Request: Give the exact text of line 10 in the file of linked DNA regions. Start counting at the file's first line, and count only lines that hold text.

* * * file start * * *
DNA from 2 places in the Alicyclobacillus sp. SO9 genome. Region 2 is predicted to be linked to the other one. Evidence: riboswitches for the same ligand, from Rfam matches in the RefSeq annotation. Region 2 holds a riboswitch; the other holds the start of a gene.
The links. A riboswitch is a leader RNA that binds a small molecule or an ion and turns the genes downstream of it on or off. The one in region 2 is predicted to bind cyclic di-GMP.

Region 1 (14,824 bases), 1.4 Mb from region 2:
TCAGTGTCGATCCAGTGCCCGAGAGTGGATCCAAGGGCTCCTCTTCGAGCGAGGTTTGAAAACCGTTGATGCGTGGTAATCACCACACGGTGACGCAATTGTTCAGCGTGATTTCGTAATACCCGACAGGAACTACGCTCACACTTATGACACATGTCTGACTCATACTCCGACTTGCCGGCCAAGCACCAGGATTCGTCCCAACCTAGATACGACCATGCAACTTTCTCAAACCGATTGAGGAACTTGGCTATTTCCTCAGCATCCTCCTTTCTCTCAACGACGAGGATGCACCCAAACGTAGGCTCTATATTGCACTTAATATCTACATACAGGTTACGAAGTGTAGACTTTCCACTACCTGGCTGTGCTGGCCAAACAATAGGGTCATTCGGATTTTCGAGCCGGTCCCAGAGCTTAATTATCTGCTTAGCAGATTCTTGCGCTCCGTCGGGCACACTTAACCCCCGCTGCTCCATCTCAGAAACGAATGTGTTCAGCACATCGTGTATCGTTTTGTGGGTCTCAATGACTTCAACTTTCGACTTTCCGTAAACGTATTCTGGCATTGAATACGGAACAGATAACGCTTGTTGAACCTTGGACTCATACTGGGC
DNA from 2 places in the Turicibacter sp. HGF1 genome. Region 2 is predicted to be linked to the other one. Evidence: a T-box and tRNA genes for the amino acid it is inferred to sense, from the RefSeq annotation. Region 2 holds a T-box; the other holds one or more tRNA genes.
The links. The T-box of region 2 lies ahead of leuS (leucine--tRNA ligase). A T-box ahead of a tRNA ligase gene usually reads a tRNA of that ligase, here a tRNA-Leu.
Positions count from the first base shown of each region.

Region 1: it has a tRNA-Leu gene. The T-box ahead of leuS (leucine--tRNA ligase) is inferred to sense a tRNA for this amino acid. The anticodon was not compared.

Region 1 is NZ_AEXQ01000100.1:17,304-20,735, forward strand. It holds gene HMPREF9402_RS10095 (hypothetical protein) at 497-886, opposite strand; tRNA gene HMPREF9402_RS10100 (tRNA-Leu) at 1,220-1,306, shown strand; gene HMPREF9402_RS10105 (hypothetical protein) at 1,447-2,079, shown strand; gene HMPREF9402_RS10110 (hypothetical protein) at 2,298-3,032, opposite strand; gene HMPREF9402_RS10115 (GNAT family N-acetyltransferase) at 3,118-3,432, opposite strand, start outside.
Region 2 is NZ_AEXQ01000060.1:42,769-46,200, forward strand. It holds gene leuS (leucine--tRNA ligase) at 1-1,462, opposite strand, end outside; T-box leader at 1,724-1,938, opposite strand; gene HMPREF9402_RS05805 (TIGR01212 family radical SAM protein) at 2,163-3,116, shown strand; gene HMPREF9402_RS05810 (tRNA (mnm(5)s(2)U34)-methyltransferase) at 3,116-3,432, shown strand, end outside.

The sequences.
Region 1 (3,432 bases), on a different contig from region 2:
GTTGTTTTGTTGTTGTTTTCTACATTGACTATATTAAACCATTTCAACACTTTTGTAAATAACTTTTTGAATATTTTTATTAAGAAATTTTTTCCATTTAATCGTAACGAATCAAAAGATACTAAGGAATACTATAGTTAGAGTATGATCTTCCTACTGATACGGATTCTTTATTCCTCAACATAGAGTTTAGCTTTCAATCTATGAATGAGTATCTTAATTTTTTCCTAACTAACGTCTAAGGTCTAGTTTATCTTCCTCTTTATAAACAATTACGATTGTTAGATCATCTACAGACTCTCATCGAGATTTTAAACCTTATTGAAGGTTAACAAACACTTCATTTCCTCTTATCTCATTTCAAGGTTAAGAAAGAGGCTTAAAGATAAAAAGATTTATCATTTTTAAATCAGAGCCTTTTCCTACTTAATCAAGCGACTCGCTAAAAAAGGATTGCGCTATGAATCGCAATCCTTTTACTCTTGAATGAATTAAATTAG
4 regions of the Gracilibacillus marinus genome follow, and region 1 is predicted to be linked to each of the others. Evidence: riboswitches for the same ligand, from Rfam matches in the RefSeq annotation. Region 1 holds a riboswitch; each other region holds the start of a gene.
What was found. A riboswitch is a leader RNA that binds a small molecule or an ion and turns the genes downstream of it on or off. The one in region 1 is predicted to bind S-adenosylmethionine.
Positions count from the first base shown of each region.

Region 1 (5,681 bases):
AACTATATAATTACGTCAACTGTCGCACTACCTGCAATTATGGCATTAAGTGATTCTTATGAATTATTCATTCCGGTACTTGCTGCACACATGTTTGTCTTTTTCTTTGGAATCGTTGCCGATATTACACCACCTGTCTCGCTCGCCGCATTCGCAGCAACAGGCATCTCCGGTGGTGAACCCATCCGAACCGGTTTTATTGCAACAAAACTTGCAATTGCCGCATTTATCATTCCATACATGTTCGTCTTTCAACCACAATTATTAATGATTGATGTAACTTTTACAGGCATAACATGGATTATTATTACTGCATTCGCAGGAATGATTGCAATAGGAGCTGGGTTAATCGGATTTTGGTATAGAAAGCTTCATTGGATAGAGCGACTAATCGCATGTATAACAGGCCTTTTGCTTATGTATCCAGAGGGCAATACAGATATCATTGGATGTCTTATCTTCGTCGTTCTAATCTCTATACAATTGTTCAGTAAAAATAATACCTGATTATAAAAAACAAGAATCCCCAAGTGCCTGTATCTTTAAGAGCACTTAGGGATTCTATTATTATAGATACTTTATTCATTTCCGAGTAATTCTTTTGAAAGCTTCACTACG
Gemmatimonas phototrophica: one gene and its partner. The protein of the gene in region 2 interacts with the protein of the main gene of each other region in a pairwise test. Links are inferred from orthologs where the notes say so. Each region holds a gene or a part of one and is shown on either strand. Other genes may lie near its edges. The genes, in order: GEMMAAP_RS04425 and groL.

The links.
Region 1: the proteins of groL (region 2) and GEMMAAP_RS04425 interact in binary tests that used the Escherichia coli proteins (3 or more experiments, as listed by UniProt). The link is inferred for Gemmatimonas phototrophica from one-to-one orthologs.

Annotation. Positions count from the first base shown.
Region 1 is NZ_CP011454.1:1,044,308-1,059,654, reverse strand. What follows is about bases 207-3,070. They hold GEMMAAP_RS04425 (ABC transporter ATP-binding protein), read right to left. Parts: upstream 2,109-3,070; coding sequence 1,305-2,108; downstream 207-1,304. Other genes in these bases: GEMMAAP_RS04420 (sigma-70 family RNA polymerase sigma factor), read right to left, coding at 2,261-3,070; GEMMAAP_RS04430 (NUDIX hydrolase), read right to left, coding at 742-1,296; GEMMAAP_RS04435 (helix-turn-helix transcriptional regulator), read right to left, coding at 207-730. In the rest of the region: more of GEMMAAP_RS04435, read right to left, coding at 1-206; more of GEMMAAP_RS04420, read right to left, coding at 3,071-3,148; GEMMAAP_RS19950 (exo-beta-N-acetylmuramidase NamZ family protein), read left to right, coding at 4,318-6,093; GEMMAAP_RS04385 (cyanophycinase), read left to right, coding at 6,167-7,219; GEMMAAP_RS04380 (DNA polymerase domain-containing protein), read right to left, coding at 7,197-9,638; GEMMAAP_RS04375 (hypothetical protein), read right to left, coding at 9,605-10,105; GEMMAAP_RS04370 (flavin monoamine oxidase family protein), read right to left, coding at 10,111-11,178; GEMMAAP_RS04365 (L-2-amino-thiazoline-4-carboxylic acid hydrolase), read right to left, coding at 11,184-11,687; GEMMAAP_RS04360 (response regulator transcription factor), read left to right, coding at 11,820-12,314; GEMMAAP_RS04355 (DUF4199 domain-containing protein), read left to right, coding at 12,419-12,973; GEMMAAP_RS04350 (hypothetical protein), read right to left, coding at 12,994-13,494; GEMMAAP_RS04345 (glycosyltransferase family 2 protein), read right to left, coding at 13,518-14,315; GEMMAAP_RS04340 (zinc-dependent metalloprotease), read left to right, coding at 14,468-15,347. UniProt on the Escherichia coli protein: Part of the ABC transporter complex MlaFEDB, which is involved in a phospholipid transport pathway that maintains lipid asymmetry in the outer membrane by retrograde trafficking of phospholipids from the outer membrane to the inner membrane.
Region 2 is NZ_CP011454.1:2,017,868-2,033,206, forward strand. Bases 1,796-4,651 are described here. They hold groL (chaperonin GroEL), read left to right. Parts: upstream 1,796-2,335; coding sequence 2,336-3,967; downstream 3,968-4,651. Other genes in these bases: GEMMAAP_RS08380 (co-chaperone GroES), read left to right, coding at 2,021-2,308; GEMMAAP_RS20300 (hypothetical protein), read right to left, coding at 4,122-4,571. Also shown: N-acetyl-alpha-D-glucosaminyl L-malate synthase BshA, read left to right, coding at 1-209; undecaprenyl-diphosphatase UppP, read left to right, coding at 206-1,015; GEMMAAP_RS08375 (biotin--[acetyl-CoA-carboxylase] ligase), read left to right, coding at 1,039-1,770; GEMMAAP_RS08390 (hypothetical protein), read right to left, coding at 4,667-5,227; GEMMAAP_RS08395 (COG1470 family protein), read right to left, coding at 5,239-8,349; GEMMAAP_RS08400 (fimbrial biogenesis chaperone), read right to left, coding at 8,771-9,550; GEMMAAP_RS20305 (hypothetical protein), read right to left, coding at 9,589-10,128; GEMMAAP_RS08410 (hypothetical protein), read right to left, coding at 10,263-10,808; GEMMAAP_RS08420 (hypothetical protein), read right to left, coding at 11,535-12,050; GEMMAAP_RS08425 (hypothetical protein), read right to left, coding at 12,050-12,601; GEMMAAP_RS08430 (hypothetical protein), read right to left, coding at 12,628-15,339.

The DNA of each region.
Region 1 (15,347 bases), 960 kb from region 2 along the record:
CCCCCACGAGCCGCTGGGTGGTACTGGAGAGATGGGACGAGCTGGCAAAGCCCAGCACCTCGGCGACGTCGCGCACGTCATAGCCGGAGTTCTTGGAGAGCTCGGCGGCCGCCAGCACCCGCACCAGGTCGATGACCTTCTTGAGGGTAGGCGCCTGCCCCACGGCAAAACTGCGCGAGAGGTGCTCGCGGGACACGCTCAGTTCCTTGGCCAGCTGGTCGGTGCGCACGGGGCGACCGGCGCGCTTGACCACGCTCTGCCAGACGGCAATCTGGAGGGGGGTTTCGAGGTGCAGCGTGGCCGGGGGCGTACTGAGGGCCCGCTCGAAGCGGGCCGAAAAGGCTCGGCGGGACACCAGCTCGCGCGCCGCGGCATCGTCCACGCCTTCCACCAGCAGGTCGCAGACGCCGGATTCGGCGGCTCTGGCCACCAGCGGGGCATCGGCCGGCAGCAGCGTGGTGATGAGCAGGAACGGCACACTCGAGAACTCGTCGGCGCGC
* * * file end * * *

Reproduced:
Region 2 is NZ_AEXQ01000060.1:42,769-46,200, forward strand. It holds gene leuS (leucine--tRNA ligase) at 1-1,462, opposite strand, end outside; T-box leader at 1,724-1,938, opposite strand; gene HMPREF9402_RS05805 (TIGR01212 family radical SAM protein) at 2,163-3,116, shown strand; gene HMPREF9402_RS05810 (tRNA (mnm(5)s(2)U34)-methyltransferase) at 3,116-3,432, shown strand, end outside.